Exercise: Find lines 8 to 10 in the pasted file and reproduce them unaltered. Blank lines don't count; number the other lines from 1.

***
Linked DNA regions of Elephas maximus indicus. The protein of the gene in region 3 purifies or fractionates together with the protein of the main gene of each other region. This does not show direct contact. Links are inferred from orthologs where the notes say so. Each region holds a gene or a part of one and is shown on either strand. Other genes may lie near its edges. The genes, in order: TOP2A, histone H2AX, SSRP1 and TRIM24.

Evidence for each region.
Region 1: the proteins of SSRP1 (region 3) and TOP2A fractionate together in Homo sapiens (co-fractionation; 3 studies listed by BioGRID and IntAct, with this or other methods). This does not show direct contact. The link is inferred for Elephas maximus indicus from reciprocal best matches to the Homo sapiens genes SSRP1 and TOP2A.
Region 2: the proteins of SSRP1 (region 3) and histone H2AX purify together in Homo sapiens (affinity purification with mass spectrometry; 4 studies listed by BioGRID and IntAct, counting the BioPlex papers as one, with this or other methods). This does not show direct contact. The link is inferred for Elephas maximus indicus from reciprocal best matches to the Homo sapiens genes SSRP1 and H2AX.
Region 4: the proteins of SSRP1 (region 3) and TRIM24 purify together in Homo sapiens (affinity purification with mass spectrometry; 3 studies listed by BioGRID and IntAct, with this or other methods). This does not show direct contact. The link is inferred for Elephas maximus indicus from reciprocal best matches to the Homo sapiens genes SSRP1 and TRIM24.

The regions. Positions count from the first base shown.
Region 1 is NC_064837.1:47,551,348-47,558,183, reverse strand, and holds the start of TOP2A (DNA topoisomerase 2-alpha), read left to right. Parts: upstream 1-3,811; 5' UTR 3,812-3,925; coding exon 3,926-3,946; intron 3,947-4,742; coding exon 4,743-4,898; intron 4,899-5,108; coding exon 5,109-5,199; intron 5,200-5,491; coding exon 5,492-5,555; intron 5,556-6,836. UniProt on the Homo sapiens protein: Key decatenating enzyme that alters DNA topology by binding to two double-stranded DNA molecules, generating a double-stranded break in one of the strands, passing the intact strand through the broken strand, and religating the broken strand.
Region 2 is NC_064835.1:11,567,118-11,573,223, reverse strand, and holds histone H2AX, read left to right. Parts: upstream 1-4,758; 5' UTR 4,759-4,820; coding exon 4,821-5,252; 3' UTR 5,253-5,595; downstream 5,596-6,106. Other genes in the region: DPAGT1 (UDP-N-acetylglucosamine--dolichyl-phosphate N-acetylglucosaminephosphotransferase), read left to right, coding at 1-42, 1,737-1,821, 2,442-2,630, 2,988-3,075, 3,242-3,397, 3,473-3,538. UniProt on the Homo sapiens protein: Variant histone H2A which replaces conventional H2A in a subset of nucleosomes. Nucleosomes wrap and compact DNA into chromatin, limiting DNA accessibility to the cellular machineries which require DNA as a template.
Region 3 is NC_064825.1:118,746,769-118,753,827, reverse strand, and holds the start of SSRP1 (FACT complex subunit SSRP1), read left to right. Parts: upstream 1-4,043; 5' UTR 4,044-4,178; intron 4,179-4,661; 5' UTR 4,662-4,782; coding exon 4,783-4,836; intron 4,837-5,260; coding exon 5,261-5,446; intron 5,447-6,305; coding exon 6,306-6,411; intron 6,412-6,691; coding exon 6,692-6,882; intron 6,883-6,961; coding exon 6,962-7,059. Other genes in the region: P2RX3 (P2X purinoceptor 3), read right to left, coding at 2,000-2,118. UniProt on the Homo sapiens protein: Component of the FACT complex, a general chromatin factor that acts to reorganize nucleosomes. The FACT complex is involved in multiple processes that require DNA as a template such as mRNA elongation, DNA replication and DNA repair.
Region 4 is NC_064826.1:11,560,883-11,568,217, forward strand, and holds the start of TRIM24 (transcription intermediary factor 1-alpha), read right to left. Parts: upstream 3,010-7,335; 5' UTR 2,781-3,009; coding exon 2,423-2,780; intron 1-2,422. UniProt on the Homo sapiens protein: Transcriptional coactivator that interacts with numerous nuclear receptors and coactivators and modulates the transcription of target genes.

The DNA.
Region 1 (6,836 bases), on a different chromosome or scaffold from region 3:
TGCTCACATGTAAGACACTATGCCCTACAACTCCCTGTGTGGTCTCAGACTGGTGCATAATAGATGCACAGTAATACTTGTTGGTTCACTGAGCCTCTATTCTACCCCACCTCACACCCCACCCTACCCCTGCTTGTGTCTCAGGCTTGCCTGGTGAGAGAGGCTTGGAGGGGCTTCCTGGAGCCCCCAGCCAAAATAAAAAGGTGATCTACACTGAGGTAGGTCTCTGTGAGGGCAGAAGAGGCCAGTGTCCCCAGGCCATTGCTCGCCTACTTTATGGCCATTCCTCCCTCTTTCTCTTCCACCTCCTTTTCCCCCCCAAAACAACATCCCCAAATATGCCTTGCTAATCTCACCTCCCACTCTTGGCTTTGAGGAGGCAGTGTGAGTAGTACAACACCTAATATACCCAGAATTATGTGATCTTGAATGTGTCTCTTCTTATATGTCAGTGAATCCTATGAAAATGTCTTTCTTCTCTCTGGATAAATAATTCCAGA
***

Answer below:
Region 2 is NC_064835.1:11,567,118-11,573,223, reverse strand, and holds histone H2AX, read left to right. Parts: upstream 1-4,758; 5' UTR 4,759-4,820; coding exon 4,821-5,252; 3' UTR 5,253-5,595; downstream 5,596-6,106. Other genes in the region: DPAGT1 (UDP-N-acetylglucosamine--dolichyl-phosphate N-acetylglucosaminephosphotransferase), read left to right, coding at 1-42, 1,737-1,821, 2,442-2,630, 2,988-3,075, 3,242-3,397, 3,473-3,538. UniProt on the Homo sapiens protein: Variant histone H2A which replaces conventional H2A in a subset of nucleosomes. Nucleosomes wrap and compact DNA into chromatin, limiting DNA accessibility to the cellular machineries which require DNA as a template.
Region 3 is NC_064825.1:118,746,769-118,753,827, reverse strand, and holds the start of SSRP1 (FACT complex subunit SSRP1), read left to right. Parts: upstream 1-4,043; 5' UTR 4,044-4,178; intron 4,179-4,661; 5' UTR 4,662-4,782; coding exon 4,783-4,836; intron 4,837-5,260; coding exon 5,261-5,446; intron 5,447-6,305; coding exon 6,306-6,411; intron 6,412-6,691; coding exon 6,692-6,882; intron 6,883-6,961; coding exon 6,962-7,059. Other genes in the region: P2RX3 (P2X purinoceptor 3), read right to left, coding at 2,000-2,118. UniProt on the Homo sapiens protein: Component of the FACT complex, a general chromatin factor that acts to reorganize nucleosomes. The FACT complex is involved in multiple processes that require DNA as a template such as mRNA elongation, DNA replication and DNA repair.
Region 4 is NC_064826.1:11,560,883-11,568,217, forward strand, and holds the start of TRIM24 (transcription intermediary factor 1-alpha), read right to left. Parts: upstream 3,010-7,335; 5' UTR 2,781-3,009; coding exon 2,423-2,780; intron 1-2,422. UniProt on the Homo sapiens protein: Transcriptional coactivator that interacts with numerous nuclear receptors and coactivators and modulates the transcription of target genes.